Defensive Backs: Darrelle Revis was considered the game's top shutdown corner in 2009; he struggled to regain that rep after holding out early in 2010. He earned that rep back during the season and lived up to it again Saturday night. He held Reggie Wayne to one catch for 1 yard. His ability to shut down the Colts' top weapon played a huge role in neutering one of the league's best quarterbacks and most prolific offenses. Antonio Cromartie was much less effective against Pierre Garcon, who was the game's top offensive star (5 catches, 112 yards, 1 TD). Free safety Eric Smith was the game's leading tackler (10 total). Grade: B+
Special Teams: Cromartie made up for his second-rate play at corner with a huge day returning kicks. He made arguably the play of the game with a 47-yard kick return in the final minute of the fourth quarter after the Colts had taken a 14-13 lead. His effort put the ball in great field position at his own 46. Folk booted the game-winner just five plays later. Grade: B+
Coaching: Rex Ryan is clearly a divisive personality. Even Jets fans can tire of his bluster. But the Jets certainly have the feel of a team that rallies behind its coach despite one controversy after another. And Ryan on Saturday night betrayed his pompous blowhard persona behind the microphone with a steely patience on the sideline. He refused to put too much of the game on the shoulders of his quarterback, and faithfully relied on his offense to grind out long drives, especially in the second half. He's now one win away from being the first coach in Jets history to lead his team to two straight AFL or AFC title games. Grade: B+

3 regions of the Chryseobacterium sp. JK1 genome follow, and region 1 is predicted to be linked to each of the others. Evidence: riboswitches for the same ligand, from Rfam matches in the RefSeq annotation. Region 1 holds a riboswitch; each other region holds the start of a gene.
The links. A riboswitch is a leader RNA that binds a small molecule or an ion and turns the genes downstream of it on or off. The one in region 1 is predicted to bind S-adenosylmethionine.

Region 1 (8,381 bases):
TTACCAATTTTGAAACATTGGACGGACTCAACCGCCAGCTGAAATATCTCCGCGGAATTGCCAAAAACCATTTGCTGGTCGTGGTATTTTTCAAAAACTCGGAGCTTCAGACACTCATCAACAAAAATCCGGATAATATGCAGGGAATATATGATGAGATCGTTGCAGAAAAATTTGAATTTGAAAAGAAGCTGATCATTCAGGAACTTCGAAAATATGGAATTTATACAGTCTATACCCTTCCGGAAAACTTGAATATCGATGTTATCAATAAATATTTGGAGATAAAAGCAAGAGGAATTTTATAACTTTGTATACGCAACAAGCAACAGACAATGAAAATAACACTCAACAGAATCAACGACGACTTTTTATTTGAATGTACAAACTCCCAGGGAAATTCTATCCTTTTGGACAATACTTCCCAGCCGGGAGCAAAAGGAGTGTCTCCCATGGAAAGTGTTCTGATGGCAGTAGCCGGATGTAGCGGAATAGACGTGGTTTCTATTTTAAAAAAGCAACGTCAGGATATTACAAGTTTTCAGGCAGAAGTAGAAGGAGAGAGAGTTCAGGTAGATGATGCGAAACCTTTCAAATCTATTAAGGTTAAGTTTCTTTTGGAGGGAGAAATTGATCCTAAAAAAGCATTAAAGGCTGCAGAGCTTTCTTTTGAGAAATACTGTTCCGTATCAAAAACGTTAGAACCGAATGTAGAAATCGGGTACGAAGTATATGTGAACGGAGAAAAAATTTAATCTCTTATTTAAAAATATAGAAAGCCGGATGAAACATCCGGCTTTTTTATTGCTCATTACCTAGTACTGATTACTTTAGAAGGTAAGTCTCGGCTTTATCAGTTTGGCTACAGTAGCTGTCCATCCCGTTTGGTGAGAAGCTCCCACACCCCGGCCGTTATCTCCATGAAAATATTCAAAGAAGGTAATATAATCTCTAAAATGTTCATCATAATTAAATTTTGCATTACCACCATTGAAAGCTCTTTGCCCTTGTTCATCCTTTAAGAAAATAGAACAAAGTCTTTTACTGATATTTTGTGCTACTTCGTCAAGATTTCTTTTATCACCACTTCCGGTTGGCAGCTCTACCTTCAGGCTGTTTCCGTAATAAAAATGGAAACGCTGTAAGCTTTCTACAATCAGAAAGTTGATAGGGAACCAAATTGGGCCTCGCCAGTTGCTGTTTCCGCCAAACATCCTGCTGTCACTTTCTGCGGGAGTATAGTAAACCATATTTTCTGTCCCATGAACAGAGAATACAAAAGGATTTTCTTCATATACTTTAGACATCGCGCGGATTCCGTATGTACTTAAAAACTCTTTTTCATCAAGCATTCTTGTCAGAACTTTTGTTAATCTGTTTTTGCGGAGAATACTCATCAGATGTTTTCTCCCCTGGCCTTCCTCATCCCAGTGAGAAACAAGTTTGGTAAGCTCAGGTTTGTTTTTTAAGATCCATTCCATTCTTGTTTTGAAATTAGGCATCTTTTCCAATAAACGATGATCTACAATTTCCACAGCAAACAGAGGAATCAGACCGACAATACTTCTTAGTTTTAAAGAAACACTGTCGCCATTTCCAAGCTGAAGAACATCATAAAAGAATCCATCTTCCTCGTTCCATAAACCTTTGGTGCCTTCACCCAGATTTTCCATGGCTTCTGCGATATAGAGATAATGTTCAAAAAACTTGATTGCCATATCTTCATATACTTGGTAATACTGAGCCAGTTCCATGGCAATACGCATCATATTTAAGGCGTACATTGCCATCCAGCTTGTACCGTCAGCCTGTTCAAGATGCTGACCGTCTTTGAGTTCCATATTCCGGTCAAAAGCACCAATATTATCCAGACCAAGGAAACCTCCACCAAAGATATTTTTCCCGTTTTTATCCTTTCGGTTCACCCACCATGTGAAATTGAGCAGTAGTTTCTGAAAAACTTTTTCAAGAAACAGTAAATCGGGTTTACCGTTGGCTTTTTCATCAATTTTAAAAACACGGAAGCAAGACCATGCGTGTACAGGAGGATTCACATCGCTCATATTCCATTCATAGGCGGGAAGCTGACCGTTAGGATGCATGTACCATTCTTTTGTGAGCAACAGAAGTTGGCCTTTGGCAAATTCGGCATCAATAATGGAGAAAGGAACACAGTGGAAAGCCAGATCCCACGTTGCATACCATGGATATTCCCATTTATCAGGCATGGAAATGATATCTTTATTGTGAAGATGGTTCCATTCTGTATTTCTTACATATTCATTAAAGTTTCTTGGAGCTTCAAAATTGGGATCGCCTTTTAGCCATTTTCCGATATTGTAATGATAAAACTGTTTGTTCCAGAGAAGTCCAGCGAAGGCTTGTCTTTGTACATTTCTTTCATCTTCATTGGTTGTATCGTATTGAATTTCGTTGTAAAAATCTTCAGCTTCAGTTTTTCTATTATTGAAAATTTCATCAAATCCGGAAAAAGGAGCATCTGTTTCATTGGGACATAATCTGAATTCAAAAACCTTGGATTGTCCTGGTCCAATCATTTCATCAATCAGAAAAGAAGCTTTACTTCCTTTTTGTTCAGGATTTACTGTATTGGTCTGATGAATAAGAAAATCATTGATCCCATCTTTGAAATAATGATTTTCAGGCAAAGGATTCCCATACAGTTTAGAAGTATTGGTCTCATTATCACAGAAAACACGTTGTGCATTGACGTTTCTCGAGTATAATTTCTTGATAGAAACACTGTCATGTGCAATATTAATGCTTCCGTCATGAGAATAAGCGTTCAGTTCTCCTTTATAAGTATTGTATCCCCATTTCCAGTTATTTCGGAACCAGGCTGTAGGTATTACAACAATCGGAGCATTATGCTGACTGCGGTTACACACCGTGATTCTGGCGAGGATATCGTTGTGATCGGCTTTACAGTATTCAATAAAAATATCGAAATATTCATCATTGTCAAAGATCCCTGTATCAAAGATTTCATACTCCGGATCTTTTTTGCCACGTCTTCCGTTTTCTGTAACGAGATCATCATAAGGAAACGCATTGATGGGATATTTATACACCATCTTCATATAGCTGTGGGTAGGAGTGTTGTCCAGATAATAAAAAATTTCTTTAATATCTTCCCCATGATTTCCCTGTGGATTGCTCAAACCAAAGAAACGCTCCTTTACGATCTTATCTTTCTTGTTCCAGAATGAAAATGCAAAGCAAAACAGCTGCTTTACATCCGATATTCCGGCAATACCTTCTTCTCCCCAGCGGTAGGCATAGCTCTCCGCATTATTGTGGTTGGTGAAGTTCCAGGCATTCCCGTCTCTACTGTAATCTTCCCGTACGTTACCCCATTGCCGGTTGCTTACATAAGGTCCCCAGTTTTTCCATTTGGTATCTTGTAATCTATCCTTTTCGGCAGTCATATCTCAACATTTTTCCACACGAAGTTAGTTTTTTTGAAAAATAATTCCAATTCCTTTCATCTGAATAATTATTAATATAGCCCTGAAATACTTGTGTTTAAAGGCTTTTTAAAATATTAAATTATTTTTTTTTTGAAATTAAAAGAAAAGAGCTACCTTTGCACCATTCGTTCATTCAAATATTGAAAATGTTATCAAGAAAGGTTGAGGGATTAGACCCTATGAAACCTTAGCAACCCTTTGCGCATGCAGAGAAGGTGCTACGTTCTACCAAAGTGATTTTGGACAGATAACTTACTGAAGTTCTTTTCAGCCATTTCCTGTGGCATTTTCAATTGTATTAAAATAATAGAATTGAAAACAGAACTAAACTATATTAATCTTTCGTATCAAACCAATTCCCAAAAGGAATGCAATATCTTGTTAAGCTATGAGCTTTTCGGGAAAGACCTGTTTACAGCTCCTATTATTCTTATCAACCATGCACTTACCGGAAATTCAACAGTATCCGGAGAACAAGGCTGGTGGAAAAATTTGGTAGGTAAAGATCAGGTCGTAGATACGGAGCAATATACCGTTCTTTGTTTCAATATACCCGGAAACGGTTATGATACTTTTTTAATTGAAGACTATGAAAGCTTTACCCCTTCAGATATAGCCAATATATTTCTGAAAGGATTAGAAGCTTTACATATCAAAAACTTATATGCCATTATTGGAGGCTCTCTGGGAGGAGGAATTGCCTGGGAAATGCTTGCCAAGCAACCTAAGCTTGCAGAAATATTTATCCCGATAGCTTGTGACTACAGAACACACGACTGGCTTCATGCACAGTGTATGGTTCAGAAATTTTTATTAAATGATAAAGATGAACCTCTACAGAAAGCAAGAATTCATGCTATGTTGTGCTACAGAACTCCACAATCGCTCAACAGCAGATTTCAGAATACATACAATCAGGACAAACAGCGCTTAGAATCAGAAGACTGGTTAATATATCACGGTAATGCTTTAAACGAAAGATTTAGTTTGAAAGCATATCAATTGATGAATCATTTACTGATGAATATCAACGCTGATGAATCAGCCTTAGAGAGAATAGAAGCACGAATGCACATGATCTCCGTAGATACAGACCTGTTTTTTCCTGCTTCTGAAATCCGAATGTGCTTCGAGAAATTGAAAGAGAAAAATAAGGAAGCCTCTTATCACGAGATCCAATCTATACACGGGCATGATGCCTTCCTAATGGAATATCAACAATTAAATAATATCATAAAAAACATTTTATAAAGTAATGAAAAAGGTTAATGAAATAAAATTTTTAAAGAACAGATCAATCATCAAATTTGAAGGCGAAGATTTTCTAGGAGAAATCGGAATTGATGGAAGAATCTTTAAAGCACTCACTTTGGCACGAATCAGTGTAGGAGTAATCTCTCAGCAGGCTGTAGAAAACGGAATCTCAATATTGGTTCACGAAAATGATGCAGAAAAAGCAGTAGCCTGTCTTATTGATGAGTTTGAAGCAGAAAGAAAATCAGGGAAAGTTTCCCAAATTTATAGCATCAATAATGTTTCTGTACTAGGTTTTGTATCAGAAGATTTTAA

Quarterback: Peyton Manning led a clutch fourth-quarter drive that ended in Adam Vinatieri's 50-yard field goal and a 16-14 Indy lead with 53 seconds to play. But overall, his ability to come up small in the playoffs is nothing short of remarkable. Manning's popular image is one of a quarterback who's routinely hamstrung by a woeful defense. But Manning's Colts are 9-10 in the postseason because the offense disappears in most years. They've failed to score more than 18 points in nine of those 10 losses.
He ended Saturday night with nice numbers, completing 18 of 26 for 225 yards. But more than a quarter of those yards came on a single touchdown pass to Pierre Garcon in the second quarter. Manning's Colts have now failed to win a single playoff game in seven of 11 postseason appearances. The quarterback earns heaps of praise for all those points and all those years of double-digit wins in the regular season. Maybe he deserves criticism for all those punchless games and one-and-done efforts in the postseason. Grade: C-
Running Backs: Dominic Rhodes made a couple nice runs late in the game, particularly when he converted a 3rd-and-7 midway through the fourth quarter by gashing the middle of the New York defense. But overall, the Indy offense didn't have the ball enough (54 offensive snaps) to generate a whole lot of production out of their ball carriers (27 attempts, 93 yards). Grade: B-